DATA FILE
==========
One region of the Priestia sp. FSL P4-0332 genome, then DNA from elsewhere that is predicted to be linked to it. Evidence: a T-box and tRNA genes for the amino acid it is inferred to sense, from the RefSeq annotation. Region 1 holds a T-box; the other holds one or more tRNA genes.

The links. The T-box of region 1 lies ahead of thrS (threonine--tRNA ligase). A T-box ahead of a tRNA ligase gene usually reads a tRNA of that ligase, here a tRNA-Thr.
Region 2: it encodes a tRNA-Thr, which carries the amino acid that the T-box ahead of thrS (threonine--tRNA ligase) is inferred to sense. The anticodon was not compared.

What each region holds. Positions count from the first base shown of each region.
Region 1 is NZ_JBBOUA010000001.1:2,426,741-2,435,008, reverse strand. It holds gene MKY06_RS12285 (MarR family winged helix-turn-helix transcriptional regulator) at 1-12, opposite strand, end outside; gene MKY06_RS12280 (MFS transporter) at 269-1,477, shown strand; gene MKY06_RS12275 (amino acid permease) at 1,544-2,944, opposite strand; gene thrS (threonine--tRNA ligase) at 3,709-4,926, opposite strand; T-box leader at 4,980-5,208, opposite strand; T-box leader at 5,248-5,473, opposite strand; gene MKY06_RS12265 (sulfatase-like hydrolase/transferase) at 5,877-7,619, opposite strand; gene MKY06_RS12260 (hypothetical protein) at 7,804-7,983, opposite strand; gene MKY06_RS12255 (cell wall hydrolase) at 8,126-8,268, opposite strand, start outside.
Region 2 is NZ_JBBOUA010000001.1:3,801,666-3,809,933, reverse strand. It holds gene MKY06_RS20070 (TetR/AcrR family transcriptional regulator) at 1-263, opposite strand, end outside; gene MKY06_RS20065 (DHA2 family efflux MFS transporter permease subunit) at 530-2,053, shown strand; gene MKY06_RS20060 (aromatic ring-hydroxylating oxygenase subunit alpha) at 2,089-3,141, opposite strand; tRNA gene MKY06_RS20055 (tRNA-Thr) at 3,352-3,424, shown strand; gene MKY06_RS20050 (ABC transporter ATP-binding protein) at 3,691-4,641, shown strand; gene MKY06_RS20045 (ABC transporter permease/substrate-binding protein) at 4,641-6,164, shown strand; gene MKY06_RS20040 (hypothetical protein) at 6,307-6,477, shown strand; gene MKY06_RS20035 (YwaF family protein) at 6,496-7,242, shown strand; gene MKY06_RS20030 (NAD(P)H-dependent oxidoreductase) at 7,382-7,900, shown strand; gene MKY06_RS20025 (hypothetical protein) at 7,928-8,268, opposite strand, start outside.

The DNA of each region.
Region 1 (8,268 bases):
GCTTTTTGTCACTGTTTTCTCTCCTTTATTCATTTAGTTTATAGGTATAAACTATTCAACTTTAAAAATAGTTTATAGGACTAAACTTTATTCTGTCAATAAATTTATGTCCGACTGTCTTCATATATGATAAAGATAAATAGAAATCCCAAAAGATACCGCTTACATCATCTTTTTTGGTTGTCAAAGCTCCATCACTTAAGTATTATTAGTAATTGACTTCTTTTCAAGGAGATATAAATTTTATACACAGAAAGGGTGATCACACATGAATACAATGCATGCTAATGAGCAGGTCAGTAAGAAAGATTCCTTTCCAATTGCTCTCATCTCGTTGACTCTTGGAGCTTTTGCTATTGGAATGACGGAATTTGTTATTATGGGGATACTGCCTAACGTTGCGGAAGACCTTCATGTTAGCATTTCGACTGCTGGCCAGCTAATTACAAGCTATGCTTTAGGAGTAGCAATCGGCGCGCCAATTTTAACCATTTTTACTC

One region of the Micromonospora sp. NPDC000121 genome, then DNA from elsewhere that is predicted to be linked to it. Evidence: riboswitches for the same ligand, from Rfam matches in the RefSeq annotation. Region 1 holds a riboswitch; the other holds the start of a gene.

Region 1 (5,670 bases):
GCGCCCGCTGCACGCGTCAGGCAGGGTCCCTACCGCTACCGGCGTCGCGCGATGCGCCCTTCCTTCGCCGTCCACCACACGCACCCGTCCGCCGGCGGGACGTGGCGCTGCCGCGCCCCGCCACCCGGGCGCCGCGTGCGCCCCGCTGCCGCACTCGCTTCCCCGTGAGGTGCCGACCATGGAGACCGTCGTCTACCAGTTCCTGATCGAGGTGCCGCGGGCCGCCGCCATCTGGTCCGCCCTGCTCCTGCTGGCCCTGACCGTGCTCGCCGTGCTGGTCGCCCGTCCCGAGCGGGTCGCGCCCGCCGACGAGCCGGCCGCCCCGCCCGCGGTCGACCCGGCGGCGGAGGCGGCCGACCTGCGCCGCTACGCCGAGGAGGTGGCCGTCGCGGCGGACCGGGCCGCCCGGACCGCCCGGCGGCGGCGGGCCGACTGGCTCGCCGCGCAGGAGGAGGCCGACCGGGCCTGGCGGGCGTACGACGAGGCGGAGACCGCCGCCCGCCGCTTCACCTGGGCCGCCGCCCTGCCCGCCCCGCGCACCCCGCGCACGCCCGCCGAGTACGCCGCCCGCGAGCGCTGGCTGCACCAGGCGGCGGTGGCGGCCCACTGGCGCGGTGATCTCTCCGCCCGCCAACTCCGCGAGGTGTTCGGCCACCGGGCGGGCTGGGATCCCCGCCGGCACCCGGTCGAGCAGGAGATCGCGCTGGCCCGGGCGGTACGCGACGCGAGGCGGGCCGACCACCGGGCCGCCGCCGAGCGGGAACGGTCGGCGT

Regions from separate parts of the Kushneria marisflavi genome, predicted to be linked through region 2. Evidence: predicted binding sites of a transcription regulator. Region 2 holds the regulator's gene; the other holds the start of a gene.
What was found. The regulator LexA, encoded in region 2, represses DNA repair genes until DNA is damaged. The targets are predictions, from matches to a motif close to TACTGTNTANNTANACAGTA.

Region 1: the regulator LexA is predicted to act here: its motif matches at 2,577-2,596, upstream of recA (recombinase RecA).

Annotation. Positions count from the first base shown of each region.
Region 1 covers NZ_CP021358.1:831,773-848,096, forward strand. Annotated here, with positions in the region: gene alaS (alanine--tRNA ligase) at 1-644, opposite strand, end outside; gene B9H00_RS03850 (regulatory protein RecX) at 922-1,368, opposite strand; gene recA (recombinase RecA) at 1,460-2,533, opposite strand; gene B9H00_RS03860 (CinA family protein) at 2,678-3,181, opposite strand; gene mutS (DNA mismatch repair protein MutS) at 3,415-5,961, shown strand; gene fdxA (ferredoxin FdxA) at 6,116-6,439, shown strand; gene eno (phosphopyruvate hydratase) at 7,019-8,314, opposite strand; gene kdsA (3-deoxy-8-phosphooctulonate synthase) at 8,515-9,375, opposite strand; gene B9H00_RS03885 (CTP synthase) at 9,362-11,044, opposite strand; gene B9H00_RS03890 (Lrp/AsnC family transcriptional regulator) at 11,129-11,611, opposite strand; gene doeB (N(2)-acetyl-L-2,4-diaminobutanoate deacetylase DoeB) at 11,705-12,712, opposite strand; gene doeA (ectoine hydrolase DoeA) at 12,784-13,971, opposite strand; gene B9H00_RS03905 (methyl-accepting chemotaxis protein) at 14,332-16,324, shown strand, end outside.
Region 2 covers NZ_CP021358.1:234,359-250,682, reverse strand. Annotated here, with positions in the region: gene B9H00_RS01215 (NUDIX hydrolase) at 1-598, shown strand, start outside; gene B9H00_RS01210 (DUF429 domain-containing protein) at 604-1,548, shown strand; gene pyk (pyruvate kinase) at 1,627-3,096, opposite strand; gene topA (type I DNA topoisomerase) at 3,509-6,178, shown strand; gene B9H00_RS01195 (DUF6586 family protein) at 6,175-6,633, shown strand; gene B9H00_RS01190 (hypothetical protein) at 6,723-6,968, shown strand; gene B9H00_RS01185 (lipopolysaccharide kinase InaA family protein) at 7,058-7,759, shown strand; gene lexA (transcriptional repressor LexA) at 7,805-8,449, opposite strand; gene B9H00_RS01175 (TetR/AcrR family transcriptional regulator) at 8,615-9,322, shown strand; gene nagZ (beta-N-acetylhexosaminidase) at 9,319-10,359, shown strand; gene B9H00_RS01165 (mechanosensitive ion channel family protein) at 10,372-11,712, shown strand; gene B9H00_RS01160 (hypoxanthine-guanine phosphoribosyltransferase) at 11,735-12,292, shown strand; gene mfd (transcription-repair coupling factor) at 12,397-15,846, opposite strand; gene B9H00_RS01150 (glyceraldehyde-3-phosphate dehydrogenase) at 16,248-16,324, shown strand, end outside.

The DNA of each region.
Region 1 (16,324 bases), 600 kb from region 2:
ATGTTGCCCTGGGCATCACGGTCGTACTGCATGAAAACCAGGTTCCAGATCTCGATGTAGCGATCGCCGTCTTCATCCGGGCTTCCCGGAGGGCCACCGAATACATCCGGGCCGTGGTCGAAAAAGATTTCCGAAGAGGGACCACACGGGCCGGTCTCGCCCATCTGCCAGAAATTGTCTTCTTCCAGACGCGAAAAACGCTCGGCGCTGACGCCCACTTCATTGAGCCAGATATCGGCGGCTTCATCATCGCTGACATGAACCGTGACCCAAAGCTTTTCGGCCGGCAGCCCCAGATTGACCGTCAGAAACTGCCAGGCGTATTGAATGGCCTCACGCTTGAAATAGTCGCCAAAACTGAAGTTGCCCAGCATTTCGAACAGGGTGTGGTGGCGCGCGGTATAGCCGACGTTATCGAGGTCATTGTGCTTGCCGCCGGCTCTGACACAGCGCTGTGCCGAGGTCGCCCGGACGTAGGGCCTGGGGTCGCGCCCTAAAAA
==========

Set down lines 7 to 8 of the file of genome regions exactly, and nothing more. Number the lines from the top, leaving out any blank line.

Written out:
The DNA of each region.
Region 1 (8,268 bases):